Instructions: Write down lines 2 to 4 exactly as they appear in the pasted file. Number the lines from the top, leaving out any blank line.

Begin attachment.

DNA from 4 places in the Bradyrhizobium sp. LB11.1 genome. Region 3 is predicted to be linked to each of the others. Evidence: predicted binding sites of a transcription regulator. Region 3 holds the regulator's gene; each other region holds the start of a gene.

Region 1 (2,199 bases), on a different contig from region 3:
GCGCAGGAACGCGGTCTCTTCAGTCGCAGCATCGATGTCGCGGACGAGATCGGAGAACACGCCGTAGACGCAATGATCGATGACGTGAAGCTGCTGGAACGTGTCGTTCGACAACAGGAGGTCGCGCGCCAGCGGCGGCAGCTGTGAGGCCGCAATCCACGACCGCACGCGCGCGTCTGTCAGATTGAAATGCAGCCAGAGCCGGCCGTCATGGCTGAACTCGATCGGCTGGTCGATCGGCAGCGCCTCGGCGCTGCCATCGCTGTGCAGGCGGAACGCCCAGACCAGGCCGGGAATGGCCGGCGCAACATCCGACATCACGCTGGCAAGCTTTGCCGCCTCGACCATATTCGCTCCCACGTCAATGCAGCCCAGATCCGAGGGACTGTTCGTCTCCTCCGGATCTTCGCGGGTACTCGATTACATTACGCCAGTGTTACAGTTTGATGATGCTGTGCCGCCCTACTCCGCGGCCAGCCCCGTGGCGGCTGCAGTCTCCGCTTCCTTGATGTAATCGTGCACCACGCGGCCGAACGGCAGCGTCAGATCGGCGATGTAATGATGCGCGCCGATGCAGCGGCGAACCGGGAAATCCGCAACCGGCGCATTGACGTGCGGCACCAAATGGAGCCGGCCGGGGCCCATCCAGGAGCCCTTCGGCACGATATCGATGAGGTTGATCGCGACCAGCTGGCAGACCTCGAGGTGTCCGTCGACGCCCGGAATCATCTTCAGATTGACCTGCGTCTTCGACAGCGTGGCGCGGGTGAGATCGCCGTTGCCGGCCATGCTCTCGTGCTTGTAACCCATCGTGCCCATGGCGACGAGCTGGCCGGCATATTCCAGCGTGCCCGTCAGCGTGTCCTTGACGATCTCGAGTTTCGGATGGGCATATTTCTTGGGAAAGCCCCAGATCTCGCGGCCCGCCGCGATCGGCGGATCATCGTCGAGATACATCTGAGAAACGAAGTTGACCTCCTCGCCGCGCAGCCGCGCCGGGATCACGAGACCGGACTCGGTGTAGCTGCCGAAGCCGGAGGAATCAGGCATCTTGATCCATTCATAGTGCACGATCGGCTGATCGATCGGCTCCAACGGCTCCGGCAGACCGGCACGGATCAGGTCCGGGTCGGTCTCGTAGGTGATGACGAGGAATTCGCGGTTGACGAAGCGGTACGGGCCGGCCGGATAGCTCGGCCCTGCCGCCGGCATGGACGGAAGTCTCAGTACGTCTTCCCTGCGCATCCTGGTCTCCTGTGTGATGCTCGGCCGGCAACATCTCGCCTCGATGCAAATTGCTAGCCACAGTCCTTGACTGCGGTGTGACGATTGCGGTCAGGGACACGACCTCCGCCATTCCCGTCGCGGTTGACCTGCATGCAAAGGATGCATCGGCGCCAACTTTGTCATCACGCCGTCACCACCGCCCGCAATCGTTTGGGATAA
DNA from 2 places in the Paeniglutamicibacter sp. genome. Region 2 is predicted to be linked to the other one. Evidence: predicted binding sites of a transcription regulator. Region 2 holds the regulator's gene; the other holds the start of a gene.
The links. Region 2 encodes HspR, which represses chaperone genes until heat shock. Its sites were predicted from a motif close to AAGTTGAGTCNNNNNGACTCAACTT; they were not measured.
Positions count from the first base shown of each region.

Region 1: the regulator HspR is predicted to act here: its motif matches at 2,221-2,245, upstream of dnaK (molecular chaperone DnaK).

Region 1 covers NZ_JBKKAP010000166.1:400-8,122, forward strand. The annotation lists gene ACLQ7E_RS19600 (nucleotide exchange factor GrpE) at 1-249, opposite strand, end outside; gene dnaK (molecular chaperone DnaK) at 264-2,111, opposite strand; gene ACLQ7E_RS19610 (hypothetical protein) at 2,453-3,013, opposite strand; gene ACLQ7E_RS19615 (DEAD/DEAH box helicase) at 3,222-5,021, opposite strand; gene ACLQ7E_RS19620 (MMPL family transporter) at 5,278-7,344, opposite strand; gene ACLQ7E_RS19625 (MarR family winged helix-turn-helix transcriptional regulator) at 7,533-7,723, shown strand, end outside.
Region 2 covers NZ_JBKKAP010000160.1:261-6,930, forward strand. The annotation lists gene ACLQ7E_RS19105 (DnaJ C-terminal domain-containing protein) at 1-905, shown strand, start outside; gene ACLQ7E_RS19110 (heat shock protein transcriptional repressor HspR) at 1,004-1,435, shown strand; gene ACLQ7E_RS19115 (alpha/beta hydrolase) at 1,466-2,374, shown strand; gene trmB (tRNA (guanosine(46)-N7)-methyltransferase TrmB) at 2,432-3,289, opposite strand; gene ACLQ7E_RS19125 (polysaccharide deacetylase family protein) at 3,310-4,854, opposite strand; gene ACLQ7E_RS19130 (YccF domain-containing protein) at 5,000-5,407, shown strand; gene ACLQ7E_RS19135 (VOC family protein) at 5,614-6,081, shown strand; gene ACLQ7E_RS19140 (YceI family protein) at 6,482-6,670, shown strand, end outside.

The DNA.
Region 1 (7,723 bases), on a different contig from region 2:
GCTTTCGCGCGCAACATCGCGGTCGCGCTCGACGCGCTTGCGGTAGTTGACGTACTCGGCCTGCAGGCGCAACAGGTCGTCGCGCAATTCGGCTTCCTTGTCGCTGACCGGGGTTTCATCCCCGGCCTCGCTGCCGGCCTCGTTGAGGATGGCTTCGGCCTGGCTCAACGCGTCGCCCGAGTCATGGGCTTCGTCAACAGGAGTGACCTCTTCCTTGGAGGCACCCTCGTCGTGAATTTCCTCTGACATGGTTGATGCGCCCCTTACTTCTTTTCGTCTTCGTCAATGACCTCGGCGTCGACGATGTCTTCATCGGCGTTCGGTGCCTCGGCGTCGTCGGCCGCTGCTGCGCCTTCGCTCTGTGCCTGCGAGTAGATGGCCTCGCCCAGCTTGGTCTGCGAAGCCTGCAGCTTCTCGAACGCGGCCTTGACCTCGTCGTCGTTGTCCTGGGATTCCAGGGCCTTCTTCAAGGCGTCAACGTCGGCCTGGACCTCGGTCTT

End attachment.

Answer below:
Region 1 (2,199 bases), on a different contig from region 3:
GCGCAGGAACGCGGTCTCTTCAGTCGCAGCATCGATGTCGCGGACGAGATCGGAGAACACGCCGTAGACGCAATGATCGATGACGTGAAGCTGCTGGAACGTGTCGTTCGACAACAGGAGGTCGCGCGCCAGCGGCGGCAGCTGTGAGGCCGCAATCCACGACCGCACGCGCGCGTCTGTCAGATTGAAATGCAGCCAGAGCCGGCCGTCATGGCTGAACTCGATCGGCTGGTCGATCGGCAGCGCCTCGGCGCTGCCATCGCTGTGCAGGCGGAACGCCCAGACCAGGCCGGGAATGGCCGGCGCAACATCCGACATCACGCTGGCAAGCTTTGCCGCCTCGACCATATTCGCTCCCACGTCAATGCAGCCCAGATCCGAGGGACTGTTCGTCTCCTCCGGATCTTCGCGGGTACTCGATTACATTACGCCAGTGTTACAGTTTGATGATGCTGTGCCGCCCTACTCCGCGGCCAGCCCCGTGGCGGCTGCAGTCTCCGCTTCCTTGATGTAATCGTGCACCACGCGGCCGAACGGCAGCGTCAGATCGGCGATGTAATGATGCGCGCCGATGCAGCGGCGAACCGGGAAATCCGCAACCGGCGCATTGACGTGCGGCACCAAATGGAGCCGGCCGGGGCCCATCCAGGAGCCCTTCGGCACGATATCGATGAGGTTGATCGCGACCAGCTGGCAGACCTCGAGGTGTCCGTCGACGCCCGGAATCATCTTCAGATTGACCTGCGTCTTCGACAGCGTGGCGCGGGTGAGATCGCCGTTGCCGGCCATGCTCTCGTGCTTGTAACCCATCGTGCCCATGGCGACGAGCTGGCCGGCATATTCCAGCGTGCCCGTCAGCGTGTCCTTGACGATCTCGAGTTTCGGATGGGCATATTTCTTGGGAAAGCCCCAGATCTCGCGGCCCGCCGCGATCGGCGGATCATCGTCGAGATACATCTGAGAAACGAAGTTGACCTCCTCGCCGCGCAGCCGCGCCGGGATCACGAGACCGGACTCGGTGTAGCTGCCGAAGCCGGAGGAATCAGGCATCTTGATCCATTCATAGTGCACGATCGGCTGATCGATCGGCTCCAACGGCTCCGGCAGACCGGCACGGATCAGGTCCGGGTCGGTCTCGTAGGTGATGACGAGGAATTCGCGGTTGACGAAGCGGTACGGGCCGGCCGGATAGCTCGGCCCTGCCGCCGGCATGGACGGAAGTCTCAGTACGTCTTCCCTGCGCATCCTGGTCTCCTGTGTGATGCTCGGCCGGCAACATCTCGCCTCGATGCAAATTGCTAGCCACAGTCCTTGACTGCGGTGTGACGATTGCGGTCAGGGACACGACCTCCGCCATTCCCGTCGCGGTTGACCTGCATGCAAAGGATGCATCGGCGCCAACTTTGTCATCACGCCGTCACCACCGCCCGCAATCGTTTGGGATAA
DNA from 2 places in the Paeniglutamicibacter sp. genome. Region 2 is predicted to be linked to the other one. Evidence: predicted binding sites of a transcription regulator. Region 2 holds the regulator's gene; the other holds the start of a gene.